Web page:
this assessment process is just one big con and has been designed to get as many off benefit altogether or on to lower benefit. its a computerised tick box assessment and rarely do the 'independent' assessors take in to account the persons actual health/disability issues. the final decision is made by a dwp employee who usually go by the guidance of the assessor. the assessment has also been deemed by a judge to be unfair on those with mental health issues which the government is appealing against. many charities, doctors and back bench mps from all parties have asked for the process to be scrapped and a fairer assessment be put in place but unfortunately government will not back down as the sole purpose is to chuck people off benefits regardless of their health issues. even terminally ill cancer patients have to go through the process which is madness and a complete waste of money. as for help and support getting people back to work, well thats just another big expensive con. the work providers are taking the money but giving very little back in terms of support. its a complete shambles and many people are suffering big time because of it. a fairer system needs to be thought of and this present one scrapped.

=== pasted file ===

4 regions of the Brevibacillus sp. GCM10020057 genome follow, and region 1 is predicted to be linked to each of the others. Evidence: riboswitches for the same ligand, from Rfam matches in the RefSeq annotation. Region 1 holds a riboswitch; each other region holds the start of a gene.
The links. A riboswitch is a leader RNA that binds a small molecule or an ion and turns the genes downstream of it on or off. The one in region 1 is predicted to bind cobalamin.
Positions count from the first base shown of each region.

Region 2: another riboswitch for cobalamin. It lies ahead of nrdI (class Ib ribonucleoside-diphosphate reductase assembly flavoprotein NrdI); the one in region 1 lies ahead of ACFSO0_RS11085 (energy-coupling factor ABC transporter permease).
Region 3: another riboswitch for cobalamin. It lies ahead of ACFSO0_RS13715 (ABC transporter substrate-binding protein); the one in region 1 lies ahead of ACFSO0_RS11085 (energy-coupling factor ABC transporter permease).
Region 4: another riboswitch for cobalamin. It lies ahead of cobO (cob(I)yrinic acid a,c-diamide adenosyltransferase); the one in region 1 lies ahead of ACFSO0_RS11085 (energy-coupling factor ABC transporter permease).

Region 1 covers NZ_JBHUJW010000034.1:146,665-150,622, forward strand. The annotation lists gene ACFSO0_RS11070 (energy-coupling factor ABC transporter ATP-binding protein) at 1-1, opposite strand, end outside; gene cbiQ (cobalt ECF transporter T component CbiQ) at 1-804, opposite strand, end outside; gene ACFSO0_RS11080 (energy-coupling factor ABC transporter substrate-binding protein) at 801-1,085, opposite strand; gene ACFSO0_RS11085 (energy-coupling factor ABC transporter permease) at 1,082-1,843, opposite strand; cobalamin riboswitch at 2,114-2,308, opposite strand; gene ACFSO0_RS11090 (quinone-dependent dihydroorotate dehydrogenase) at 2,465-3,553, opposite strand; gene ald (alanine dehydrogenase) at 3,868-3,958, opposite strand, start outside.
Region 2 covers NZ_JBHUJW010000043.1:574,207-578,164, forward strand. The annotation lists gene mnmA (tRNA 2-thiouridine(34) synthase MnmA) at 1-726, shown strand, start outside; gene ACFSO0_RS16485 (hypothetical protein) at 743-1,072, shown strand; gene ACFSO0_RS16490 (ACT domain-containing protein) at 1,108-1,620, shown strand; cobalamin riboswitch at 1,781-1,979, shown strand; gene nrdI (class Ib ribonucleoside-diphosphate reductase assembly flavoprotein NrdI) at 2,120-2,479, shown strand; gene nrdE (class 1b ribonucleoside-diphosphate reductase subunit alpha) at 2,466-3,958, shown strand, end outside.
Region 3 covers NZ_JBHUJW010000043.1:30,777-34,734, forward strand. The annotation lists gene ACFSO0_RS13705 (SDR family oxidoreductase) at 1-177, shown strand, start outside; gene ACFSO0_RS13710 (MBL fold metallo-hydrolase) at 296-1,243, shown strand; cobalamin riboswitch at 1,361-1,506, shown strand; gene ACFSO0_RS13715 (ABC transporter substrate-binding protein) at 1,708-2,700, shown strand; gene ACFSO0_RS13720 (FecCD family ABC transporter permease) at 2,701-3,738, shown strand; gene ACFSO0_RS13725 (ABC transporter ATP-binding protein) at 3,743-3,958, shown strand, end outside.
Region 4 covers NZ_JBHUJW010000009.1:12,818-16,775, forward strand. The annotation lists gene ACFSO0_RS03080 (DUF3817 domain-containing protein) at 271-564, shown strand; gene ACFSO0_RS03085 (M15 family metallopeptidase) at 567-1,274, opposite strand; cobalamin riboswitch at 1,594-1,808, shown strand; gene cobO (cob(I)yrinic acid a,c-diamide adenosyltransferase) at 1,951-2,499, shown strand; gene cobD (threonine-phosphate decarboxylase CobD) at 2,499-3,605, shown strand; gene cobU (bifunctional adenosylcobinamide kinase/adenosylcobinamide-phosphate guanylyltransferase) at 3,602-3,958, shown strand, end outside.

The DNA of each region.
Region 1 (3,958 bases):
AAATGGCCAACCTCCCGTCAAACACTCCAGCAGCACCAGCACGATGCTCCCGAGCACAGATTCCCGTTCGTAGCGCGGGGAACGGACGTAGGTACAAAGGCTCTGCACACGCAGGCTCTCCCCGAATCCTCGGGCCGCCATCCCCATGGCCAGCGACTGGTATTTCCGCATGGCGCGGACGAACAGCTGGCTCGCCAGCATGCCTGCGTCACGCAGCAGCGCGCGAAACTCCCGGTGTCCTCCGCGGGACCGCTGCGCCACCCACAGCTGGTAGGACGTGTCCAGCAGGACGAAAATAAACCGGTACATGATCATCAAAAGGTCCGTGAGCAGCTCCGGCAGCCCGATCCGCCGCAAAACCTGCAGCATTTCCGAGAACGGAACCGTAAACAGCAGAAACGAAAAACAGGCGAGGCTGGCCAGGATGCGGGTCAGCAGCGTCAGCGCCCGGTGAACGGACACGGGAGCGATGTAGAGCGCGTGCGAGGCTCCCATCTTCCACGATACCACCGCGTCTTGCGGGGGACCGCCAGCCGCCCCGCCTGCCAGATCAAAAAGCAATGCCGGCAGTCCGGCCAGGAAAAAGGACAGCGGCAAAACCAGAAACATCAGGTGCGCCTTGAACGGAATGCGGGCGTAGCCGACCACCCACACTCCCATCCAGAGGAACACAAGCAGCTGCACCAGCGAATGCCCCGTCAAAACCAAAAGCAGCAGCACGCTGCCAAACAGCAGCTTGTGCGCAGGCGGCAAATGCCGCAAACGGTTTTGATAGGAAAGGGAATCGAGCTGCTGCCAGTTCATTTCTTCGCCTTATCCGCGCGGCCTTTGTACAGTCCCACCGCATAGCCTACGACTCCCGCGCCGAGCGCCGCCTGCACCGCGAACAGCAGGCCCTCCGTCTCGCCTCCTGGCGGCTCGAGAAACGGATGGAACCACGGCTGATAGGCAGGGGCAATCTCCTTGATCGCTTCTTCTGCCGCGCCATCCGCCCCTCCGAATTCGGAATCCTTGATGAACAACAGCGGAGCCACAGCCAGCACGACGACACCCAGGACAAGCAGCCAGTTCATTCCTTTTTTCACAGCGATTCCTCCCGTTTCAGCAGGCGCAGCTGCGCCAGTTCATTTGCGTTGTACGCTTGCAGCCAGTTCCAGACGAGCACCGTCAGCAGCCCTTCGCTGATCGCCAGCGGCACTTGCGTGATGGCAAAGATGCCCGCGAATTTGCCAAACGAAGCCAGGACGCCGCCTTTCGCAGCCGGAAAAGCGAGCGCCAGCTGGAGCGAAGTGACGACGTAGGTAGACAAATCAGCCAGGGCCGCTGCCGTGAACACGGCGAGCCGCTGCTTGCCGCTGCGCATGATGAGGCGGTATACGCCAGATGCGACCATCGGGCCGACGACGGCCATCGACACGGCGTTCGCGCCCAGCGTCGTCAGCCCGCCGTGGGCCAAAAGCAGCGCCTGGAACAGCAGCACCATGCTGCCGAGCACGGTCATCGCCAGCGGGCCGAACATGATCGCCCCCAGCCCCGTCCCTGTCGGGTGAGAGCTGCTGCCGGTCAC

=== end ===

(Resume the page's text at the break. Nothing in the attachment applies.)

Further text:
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  • MrGarnet  |  January 26 2014, 6:54PM

    More spin. The real figure is far lower. http://tinyurl.com/pm427hv

    |   2
  • gloscityguy  |  January 26 2014, 2:18PM

    It doesn't mention that you need to have your doctor sign you off if you receive incapacity benefits. so when the DWP brings in their own doctors to assess whether someone is fit for work, they only test to test if someone is physically able, ie can see, or lift arms above head. they don't test to see if there are other circumstances to why this person is unfit for work. While a small percentage of people misuse the system, like they do in any system, I would rather have a doctor who knows the patient on a long term basis, and knows their medical record to be the doctor that judges if someone is unfit for work or not. A doctor, essentially hired to make the figures look better, and who has to see 40 different cases a day, will no doubt not be able to judge each case properly. and you find that a lot of people who already have to struggle in life, like many of us never truly have to worry about, end up having their benefits stopped when it turns out they are unfit for work even though deemed physically able to by the DWP. let the doctors decide, not the government. as unlike politicians they don't have to massage the figures to please the general public, they don't need to stay in power to continue making dodgy expenses claims, they just put the health of their patients first.